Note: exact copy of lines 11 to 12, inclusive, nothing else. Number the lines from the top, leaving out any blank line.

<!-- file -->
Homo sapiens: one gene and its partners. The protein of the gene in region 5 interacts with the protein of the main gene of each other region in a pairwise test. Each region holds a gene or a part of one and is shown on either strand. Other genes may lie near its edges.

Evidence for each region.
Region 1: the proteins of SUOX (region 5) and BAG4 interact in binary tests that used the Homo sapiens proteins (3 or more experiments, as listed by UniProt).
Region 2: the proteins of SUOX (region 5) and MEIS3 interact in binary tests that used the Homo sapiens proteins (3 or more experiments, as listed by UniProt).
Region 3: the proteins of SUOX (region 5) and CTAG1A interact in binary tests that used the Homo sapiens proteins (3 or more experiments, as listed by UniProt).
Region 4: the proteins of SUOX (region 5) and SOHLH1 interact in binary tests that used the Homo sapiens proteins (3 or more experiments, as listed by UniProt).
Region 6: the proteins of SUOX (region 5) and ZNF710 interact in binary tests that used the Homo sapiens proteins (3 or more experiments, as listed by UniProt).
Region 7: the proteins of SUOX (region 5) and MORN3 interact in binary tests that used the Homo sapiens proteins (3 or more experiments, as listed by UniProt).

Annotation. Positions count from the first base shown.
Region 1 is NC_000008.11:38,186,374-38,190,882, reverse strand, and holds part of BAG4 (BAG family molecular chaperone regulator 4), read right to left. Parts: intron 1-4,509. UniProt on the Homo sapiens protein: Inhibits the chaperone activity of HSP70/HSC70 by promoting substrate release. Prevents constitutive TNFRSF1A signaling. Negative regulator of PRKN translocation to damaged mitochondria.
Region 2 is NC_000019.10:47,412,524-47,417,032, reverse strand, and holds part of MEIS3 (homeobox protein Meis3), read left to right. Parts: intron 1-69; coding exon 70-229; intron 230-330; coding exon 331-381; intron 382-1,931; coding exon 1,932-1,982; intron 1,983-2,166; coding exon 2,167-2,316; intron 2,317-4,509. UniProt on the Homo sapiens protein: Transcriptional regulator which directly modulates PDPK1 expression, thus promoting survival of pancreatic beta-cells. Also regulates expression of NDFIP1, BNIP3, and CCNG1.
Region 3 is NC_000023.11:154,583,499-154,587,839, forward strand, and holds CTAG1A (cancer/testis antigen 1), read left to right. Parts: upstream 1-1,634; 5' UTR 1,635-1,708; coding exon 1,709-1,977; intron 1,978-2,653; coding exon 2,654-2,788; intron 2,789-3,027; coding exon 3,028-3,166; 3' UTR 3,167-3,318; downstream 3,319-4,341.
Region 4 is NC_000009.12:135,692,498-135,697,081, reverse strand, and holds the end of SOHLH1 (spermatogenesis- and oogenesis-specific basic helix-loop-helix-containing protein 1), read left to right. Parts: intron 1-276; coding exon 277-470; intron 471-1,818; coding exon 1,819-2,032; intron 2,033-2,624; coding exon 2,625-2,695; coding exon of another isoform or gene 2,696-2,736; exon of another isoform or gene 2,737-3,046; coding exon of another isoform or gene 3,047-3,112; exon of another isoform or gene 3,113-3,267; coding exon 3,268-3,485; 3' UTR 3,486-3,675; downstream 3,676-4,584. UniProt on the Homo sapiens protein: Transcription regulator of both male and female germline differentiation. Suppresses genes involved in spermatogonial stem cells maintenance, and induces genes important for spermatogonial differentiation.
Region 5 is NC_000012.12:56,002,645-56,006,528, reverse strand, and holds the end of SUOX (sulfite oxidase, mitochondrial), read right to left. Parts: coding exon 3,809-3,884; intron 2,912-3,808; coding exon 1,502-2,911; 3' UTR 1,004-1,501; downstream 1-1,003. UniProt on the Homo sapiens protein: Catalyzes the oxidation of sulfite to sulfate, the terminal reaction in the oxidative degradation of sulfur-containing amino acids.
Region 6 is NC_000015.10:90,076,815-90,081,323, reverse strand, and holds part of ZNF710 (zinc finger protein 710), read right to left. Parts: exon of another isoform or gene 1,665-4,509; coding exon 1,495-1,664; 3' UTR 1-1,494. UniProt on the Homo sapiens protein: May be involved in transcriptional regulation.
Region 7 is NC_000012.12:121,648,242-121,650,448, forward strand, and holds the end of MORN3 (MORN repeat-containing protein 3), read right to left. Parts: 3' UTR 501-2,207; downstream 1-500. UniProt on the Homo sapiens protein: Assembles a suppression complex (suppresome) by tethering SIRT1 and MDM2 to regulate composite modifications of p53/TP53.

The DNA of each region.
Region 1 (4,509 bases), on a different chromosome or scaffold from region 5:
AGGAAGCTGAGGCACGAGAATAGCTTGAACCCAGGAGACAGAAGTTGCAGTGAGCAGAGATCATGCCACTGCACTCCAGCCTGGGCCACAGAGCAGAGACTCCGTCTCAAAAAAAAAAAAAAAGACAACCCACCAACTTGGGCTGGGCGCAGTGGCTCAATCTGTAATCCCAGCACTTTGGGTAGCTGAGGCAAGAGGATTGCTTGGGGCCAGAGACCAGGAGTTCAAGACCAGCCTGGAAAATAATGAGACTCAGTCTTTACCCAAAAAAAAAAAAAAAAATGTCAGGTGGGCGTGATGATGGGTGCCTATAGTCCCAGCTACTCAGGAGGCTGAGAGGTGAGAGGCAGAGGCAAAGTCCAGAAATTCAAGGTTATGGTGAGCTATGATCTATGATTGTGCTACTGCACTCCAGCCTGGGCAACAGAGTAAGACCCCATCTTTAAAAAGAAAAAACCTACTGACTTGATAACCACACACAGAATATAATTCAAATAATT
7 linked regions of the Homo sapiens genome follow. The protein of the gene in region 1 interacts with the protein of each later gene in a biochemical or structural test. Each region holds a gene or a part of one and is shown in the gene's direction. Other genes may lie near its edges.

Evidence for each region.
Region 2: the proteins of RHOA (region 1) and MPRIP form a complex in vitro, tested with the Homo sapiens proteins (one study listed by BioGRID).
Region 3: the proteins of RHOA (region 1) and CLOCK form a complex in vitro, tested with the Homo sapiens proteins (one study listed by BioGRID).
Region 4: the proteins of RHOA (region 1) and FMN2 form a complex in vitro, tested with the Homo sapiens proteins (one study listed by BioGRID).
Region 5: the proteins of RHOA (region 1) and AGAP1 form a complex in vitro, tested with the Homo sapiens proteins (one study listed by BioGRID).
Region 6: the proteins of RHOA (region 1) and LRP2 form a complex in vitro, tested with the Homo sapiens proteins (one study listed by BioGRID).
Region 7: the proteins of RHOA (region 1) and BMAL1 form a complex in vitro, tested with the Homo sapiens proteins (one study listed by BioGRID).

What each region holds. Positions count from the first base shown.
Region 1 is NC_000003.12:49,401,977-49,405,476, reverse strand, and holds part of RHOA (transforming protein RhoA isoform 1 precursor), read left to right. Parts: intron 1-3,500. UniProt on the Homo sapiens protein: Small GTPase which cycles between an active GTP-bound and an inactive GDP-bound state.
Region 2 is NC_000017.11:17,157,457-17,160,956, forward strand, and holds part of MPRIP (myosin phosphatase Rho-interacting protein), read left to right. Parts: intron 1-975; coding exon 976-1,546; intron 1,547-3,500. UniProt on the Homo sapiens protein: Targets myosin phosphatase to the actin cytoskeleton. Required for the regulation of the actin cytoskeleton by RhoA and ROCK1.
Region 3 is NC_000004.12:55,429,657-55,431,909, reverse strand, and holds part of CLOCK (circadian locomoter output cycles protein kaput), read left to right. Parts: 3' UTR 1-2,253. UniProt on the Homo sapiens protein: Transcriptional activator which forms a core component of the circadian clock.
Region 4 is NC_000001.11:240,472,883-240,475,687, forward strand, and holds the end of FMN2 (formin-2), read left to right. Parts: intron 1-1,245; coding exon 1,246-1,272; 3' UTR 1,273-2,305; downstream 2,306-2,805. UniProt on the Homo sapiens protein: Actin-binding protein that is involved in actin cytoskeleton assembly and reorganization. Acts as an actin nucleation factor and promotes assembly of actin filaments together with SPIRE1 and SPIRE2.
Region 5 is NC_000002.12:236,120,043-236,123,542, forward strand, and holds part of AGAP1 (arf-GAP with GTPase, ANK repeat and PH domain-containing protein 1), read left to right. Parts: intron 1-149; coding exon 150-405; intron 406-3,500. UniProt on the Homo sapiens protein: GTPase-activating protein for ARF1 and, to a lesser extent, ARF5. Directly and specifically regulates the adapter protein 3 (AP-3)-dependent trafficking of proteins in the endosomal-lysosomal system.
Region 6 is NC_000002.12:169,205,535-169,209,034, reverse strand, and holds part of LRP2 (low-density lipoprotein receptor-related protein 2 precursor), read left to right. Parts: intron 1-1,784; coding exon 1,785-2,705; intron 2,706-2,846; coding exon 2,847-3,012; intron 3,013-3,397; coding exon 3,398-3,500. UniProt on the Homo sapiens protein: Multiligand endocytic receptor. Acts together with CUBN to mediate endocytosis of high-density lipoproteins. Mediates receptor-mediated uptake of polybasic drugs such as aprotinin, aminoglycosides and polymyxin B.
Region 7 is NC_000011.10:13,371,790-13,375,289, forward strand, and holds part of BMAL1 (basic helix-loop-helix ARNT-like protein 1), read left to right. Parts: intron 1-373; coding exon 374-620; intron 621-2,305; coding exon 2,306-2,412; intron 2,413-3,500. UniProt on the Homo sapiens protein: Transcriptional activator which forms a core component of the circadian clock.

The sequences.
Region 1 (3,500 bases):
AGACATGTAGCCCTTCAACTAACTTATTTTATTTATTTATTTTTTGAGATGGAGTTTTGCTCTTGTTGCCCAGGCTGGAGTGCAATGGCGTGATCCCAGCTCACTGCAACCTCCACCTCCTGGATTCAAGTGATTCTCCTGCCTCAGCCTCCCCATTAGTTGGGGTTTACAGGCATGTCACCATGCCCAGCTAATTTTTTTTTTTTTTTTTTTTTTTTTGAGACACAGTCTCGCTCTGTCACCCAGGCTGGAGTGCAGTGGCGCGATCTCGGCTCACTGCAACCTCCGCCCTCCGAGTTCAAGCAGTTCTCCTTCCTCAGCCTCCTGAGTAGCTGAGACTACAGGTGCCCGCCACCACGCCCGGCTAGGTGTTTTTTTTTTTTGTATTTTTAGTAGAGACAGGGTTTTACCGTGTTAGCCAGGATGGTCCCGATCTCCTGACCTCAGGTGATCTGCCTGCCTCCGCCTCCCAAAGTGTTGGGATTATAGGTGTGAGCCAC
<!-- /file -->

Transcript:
Region 2 is NC_000019.10:47,412,524-47,417,032, reverse strand, and holds part of MEIS3 (homeobox protein Meis3), read left to right. Parts: intron 1-69; coding exon 70-229; intron 230-330; coding exon 331-381; intron 382-1,931; coding exon 1,932-1,982; intron 1,983-2,166; coding exon 2,167-2,316; intron 2,317-4,509. UniProt on the Homo sapiens protein: Transcriptional regulator which directly modulates PDPK1 expression, thus promoting survival of pancreatic beta-cells. Also regulates expression of NDFIP1, BNIP3, and CCNG1.
Region 3 is NC_000023.11:154,583,499-154,587,839, forward strand, and holds CTAG1A (cancer/testis antigen 1), read left to right. Parts: upstream 1-1,634; 5' UTR 1,635-1,708; coding exon 1,709-1,977; intron 1,978-2,653; coding exon 2,654-2,788; intron 2,789-3,027; coding exon 3,028-3,166; 3' UTR 3,167-3,318; downstream 3,319-4,341.